Wet Basement Problems
Nothing is more frustrating than dealing with a wet basement. It can damage walls and flooring and ruin irreplaceable things like photo albums and family heirlooms. But knowing the causes of wet basements and how to prevent water damage can help avoid this frustration.
Where wet basements come from
In order to prevent wet basements, it is important to understand where the water is coming from. There are four common sources of water that seeps into basements:
Surface water running down foundation walls
Groundwater in water-saturated soils being pushed into the basement by hydrostatic pressure
Storm sewer water from the municipal storm sewer system backing up into the home's existing perimeter foundation drain and leaking into the basement (this can only occur if the perimeter foundation drain system is connected to the municipal sewer system)
Sanitary sewer water from a combined municipal storm/sanitary sewer system backing up into the home's drain system, causing sewer water to come up through sink drains and floor drains on lower levels
When homeowners experience wet basements for the first time, it is imperative to determine if the water problems are going to reoccur or if it was a one-time event. Essential to solving this question is determining where the water is coming from.
Controlling surface water
If this is the first time for basement water problems, the first thing to check for is surface water draining down next to the foundations. Water coming in at one location and only at the exterior foundation wall are typical indications of surface water problems. Here are some things to look for:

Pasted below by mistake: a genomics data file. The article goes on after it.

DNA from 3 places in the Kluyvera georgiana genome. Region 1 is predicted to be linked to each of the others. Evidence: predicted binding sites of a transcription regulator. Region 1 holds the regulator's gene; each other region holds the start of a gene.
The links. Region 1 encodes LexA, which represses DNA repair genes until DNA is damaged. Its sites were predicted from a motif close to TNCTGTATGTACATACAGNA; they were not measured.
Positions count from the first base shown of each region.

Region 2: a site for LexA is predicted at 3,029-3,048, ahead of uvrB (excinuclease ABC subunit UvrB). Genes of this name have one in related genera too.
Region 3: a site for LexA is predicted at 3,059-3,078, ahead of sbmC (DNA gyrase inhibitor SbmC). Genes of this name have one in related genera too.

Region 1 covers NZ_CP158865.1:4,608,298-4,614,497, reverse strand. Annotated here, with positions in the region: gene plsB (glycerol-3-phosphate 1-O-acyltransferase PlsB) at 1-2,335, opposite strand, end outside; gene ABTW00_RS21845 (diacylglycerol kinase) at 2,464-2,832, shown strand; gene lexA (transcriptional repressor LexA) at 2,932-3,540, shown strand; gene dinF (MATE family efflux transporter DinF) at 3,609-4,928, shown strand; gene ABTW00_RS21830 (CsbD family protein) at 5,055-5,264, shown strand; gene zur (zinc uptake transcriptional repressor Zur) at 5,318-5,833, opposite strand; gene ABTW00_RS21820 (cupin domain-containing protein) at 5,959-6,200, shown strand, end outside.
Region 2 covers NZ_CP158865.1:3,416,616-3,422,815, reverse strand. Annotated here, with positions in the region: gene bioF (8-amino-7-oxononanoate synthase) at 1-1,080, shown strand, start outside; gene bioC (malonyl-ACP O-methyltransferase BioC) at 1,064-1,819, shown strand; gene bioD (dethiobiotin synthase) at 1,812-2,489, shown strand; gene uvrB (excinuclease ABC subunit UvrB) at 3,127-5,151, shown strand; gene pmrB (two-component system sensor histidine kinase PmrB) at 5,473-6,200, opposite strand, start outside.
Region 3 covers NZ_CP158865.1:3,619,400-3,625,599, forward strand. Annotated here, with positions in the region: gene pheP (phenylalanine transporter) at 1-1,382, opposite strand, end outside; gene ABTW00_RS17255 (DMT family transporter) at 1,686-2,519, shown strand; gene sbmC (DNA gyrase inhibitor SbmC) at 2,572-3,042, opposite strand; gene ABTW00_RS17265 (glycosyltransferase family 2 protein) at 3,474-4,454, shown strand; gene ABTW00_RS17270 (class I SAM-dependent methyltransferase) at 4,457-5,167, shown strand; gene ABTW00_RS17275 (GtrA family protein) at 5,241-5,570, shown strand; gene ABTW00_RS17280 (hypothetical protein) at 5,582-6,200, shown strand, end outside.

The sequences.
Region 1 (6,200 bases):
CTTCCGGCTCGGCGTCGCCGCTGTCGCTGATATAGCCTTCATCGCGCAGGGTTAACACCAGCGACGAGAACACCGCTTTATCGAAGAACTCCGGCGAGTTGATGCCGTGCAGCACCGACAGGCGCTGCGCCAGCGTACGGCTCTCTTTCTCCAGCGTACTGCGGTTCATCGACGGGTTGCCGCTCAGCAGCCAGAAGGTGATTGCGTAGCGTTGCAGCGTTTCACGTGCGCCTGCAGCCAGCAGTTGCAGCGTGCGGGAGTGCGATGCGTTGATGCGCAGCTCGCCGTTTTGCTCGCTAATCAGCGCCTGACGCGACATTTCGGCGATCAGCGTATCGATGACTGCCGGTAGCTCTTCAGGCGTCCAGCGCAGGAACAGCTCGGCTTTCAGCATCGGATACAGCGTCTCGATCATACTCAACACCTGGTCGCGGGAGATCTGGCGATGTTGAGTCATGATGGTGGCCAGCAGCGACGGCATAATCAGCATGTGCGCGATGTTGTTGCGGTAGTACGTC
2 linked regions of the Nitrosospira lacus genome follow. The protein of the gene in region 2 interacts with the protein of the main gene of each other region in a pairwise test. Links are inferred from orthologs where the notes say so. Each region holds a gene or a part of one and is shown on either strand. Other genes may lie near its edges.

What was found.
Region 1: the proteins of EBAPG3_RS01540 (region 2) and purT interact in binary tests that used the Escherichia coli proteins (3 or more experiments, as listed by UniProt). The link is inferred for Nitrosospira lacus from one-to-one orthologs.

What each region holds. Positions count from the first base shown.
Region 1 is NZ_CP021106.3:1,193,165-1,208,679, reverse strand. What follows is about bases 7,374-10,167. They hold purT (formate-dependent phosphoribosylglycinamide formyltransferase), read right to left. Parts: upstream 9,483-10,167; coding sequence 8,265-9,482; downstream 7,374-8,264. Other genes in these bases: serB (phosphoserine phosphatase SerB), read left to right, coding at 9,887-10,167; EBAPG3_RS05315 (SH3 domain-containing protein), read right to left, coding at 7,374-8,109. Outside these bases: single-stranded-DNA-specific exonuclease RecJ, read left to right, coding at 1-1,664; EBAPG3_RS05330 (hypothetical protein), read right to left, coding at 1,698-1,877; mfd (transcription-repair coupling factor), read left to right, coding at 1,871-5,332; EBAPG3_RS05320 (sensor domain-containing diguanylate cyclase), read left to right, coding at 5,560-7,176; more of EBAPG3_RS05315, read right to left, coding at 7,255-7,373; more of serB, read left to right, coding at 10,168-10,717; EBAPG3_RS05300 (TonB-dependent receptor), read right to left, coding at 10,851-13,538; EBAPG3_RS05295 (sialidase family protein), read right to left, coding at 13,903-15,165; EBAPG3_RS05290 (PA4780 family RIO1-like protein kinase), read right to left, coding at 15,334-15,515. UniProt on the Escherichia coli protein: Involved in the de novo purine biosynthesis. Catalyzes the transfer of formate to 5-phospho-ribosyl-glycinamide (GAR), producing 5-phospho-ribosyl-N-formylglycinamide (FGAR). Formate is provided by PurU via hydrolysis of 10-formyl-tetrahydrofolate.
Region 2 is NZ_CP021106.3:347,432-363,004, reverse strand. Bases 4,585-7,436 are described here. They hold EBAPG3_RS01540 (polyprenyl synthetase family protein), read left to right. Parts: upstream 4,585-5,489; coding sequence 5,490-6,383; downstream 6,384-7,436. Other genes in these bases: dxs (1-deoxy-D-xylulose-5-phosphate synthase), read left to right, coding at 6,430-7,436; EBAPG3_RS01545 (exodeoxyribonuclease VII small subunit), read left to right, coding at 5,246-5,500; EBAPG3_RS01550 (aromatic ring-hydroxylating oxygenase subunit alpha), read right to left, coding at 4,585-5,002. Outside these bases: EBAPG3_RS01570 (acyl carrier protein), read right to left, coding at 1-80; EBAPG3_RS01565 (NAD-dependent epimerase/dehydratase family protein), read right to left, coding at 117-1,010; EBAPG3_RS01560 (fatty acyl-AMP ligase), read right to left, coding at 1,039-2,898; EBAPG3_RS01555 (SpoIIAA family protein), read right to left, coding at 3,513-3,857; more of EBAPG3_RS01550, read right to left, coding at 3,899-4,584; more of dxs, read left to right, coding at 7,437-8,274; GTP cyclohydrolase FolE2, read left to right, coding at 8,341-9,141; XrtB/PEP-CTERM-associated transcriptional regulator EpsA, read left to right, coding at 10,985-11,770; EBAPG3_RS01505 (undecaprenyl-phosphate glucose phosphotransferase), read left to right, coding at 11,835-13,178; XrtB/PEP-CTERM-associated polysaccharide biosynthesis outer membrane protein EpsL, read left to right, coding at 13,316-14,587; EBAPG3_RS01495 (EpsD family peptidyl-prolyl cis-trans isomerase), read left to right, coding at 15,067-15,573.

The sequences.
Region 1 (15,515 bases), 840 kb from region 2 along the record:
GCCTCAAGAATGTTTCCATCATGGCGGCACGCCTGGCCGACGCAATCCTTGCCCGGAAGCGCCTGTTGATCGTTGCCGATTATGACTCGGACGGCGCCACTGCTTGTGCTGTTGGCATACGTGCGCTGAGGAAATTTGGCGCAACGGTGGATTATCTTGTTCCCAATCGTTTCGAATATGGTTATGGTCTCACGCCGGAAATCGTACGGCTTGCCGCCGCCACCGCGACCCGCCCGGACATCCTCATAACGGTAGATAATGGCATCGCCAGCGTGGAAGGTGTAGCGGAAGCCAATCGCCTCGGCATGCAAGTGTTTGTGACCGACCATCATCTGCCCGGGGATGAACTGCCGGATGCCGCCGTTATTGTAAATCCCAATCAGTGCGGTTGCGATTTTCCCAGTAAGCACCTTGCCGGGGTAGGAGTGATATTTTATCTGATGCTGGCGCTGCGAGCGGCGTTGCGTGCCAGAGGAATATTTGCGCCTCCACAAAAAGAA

1. Are the gutters overflowing because they are blocked with leaves? Keeping gutters clean of debris should be a part of every homeowner's routine maintenance program. Depending on the surrounding trees, gutter cleaning may be required a few times a year. Products are available to prevent leaves from getting into the gutters.
2. Are gutters overflowing because there are not enough downspouts on the house? If you don't mind getting wet, you can do a self-check (your gutters must be cleaned out first). After at least 15 minutes of heavy rain, check your gutters. If you see any water overflowing, you have a problem. Any water overflowing out of the gutters is running down next to the house foundations. Even if the water is not getting into the basement, it could be causing unseen problems like eroding soil from under the house footings, which can lead to cracking of walls and ceilings.
The easiest solutions to overflowing gutters are to either add another downspout on that run of gutter or to increase the size of the downspout. The best solution between these two is probably adding another downspout because the second downspout can act as a back-up if the other gets blocked.
However, if you choose to replace the existing downspout with a larger one, make sure the contractor increases the size of the corresponding hole in the gutter. It doesn't do much good to install a larger downspout if the gutter hole is left small.
3. Do the downspouts extend at least 10 feet from the home? While many homeowners do not like downspouts extending out this far, 10 feet is the minimum distance needed to discharge water coming off your roof far enough away from the house.
Be careful not to discharge downspouts too close to your neighbor's property. Most towns and cities have ordinances that prevent downspouts from discharging too close to the property line and causing water problems for neighbors. Your local building safety or inspections department can provide you with the minimum distance.